Original languageEnglish (US)
Article number119509
JournalNeuroImage
Volume261
DOIs
StatePublished - Nov 1 2022

Bibliographical note

Funding Information:
DoD W81XWH-10-1-0925; Center for Brain and Behavior Research Pilot Grant; South Dakota Governor's Research Center Grant; CX001600 VA CDA ; NHMRC Program Grant # 1073041 ; R01 MH111671 ; VISN6 MIRECC ; German Research Foundation grant to J. K. Daniels ( DA 1222/4-1 and WA 1539/8-2 ); VA RR&D 1IK2RX000709 ; NIMH R01-MH043454 ; NIMH K01-MH122774 ; NIMH K01 MH118428-01 (Suarez-Jimenez); 5U01AA021681-08; K24MH71434; K24 DA028773; R01 MH63407; K99NS096116; VA RR&D 1K1RX002325; VA RR&D 1K2RX002922; MH101380; ZonMw, the Netherlands organization for Health Research and Development grant to Miranda Olff ( 40-00812-98-10041 ); Academic Medical Center Research Council grant to Miranda Olff ( 110614 ); VA CSR&D 1IK2CX001680; VISN17 Center of Excellence pilot funding; NIMH R01MH105535 ; NIMH 1R21MH102634 ; German Federal Ministry of Education and Research (BMBF RELEASE 01KR1303A ); German Research Society (Deutsche Forschungsgemeinschaft, DFG; SFB/TRR 58: C06, C07 ); R01MH117601 ; R01AG059874 ; MJFF 14848 ; MH098212 ; MH071537 ; M01RR00039 ; UL1TR000454 ; HD071982 ; HD085850 ; R21MH112956 ; Anonymous Women's Health Fund; Kasparian Fund; Trauma Scholars Fund; Barlow Family Fund; NIMH K01 MH118467 ; W81XWH-08-2-0159 ; Department of Veterans Affairs via support for the National Center for PTSD; NIAAA via its support for (P50) Center for the Translational Neuroscience of Alcohol; NCATS via its support of (CTSA) Yale Center for Clinical Investigation ; NIH R01 MH106574 ; F32MH109274 ; NIMH 1R21MH102634 ; R01MH113574 ; R01-MH103291 ; BOF 2–4 year project to Sven C. Mueller (01J05415); R01MH105355 ; Dana Foundation (to Dr. Nitschke); the University of Wisconsin Institute for Clinical and Translational Research ; a National Science Foundation Graduate Research Fellowship (to Dr. Grupe); the National Institute of Mental Health (NIMH) R01 MH63407 (to De Bellis), R01 AA12479 (to De Bellis), and R01 MH61744 (to De Bellis); R01-MH043454 and T32-MH018931 (to Dr. Davidson); core grant to the Waisman Center from the National Institute of Child Health and Human Development ( P30-HD003352 ); NIMH K23MH112873 ; Veterans Affairs Merit Review Program (10/01/08 – 09/30/13); L30 MH114379; South African Medical Research Council “SHARED ROOTS” Flagship Project; Grant -RFA-FSP-01-2013/SHARED ROOTS; South African Research Chair in PTSD from the Department of Science and Technology and the National Research Foundation ; US Department of Defense Grant W81XWH08-2-0159 (PI: Stein, Murray B); VA RR&D I01RX000622 ; CDMRP W81XWH-08-2-0038 ; South African Medical Research Council ; NARSAD Young Investigator ; Department of Defense award number W81XWH-12-2-0012 ; ENIGMA was also supported in part by U54 EB020403 from the Big Data to Knowledge (BD2K) program; R56AG058854; R01MH116147;; P41 EB015922; 1R01MH110483; 1R21 MH098198; R01MH105355-01A. The views expressed in this article are those of the authors and do not necessarily reflect the position or policy of the Department of Veterans Affairs, the United States Government, or any other funding sources listed here.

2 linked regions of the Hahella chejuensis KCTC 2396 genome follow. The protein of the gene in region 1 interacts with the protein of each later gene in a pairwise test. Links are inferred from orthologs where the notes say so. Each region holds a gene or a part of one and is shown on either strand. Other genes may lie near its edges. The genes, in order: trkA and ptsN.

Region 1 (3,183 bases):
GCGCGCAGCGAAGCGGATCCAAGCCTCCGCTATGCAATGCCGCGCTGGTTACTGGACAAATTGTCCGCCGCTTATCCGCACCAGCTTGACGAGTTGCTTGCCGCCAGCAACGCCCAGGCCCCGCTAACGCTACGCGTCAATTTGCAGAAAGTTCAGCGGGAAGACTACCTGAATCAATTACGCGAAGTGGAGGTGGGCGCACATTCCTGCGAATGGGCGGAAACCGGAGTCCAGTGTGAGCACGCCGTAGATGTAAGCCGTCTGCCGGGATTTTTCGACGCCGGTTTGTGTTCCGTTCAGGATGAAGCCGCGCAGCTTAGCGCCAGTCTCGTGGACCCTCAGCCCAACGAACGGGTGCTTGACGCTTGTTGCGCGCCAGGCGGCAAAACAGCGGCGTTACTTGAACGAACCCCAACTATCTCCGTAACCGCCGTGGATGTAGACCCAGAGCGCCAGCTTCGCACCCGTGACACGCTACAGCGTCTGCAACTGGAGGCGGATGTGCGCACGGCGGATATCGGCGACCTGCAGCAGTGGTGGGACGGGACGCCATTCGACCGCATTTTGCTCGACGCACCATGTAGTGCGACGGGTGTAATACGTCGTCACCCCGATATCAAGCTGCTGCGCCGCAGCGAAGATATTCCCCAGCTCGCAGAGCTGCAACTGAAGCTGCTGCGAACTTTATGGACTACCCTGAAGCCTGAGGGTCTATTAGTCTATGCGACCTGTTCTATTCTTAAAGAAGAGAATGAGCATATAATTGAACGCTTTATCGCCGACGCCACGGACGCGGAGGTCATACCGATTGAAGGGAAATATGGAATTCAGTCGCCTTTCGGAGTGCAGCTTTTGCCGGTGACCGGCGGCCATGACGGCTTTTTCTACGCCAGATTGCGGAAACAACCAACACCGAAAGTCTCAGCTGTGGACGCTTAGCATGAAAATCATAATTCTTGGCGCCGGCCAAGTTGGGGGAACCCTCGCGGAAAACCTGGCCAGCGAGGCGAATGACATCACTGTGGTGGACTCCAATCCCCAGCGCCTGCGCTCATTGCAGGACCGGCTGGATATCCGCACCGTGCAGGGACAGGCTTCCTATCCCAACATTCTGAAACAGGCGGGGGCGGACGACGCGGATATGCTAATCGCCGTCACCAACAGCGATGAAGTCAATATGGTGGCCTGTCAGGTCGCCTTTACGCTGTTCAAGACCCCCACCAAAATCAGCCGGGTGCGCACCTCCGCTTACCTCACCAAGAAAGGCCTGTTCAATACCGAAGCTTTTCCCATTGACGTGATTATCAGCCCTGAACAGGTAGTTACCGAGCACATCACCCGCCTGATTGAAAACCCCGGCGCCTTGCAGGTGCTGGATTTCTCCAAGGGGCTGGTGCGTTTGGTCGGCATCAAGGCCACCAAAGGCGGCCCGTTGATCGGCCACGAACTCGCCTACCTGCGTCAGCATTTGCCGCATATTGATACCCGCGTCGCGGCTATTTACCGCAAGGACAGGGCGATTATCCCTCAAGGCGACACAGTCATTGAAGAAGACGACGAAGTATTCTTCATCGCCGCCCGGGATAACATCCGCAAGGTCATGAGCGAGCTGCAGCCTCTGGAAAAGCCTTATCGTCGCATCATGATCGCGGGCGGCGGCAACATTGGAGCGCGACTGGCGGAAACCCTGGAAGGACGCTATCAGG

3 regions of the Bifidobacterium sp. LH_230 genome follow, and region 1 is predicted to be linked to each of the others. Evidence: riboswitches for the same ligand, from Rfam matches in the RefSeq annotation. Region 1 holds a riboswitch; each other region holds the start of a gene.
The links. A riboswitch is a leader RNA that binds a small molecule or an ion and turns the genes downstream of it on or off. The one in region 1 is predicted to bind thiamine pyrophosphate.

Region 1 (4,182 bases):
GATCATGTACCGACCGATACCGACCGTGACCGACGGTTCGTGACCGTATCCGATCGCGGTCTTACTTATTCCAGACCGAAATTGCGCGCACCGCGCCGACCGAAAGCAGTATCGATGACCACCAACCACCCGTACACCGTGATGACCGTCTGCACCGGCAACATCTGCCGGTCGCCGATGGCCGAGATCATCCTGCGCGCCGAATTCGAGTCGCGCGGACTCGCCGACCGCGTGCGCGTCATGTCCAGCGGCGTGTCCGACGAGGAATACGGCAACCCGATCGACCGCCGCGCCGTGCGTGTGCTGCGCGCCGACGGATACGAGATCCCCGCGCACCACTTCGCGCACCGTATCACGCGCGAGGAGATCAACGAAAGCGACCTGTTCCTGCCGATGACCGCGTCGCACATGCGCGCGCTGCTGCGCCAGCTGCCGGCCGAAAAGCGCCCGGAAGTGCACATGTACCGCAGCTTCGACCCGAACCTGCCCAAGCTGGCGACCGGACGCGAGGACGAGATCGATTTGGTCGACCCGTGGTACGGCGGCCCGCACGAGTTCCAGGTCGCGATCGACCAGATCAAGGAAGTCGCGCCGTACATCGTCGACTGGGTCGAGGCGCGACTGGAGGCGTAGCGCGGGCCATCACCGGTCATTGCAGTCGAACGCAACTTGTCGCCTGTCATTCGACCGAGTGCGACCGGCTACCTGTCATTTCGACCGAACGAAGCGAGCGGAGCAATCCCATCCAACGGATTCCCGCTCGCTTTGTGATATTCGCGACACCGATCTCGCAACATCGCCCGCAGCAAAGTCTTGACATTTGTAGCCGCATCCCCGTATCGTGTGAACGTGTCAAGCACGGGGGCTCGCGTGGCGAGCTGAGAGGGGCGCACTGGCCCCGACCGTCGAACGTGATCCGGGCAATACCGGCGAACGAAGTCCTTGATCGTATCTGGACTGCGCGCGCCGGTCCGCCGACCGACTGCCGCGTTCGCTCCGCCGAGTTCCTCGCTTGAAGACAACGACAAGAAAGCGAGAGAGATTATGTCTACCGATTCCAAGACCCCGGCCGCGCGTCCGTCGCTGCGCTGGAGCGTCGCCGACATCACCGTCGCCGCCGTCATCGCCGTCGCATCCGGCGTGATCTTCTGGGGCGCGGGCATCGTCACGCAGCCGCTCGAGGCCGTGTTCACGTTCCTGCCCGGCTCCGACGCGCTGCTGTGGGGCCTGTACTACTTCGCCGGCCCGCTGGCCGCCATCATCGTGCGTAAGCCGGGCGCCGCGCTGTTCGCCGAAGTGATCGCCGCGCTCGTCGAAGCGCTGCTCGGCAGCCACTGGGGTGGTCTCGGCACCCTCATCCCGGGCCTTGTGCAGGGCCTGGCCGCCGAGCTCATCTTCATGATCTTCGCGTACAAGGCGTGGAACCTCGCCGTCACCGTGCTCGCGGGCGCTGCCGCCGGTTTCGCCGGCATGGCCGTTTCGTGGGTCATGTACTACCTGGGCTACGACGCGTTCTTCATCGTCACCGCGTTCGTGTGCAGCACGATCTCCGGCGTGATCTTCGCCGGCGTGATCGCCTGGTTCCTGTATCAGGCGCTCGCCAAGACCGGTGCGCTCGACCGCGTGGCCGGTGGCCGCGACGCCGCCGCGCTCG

Publisher Copyright:
© 2022

Keywords

  • ComBat
  • ComBat-GAM
  • Cortical Thickness
  • Data Harmonization
  • General Additive Model
  • Linear Mixed-Effects Model
  • PTSD
  • Scanner Effects
  • Site Effects

PubMed: MeSH publication types

  • Journal Article
  • Research Support, U.S. Gov't, Non-P.H.S.
  • Research Support, Non-U.S. Gov't
  • Research Support, N.I.H., Extramural

Fingerprint

Dive into the research topics of 'A comparison of methods to harmonize cortical thickness measurements across scanners and sites'. Together they form a unique fingerprint.

Cite this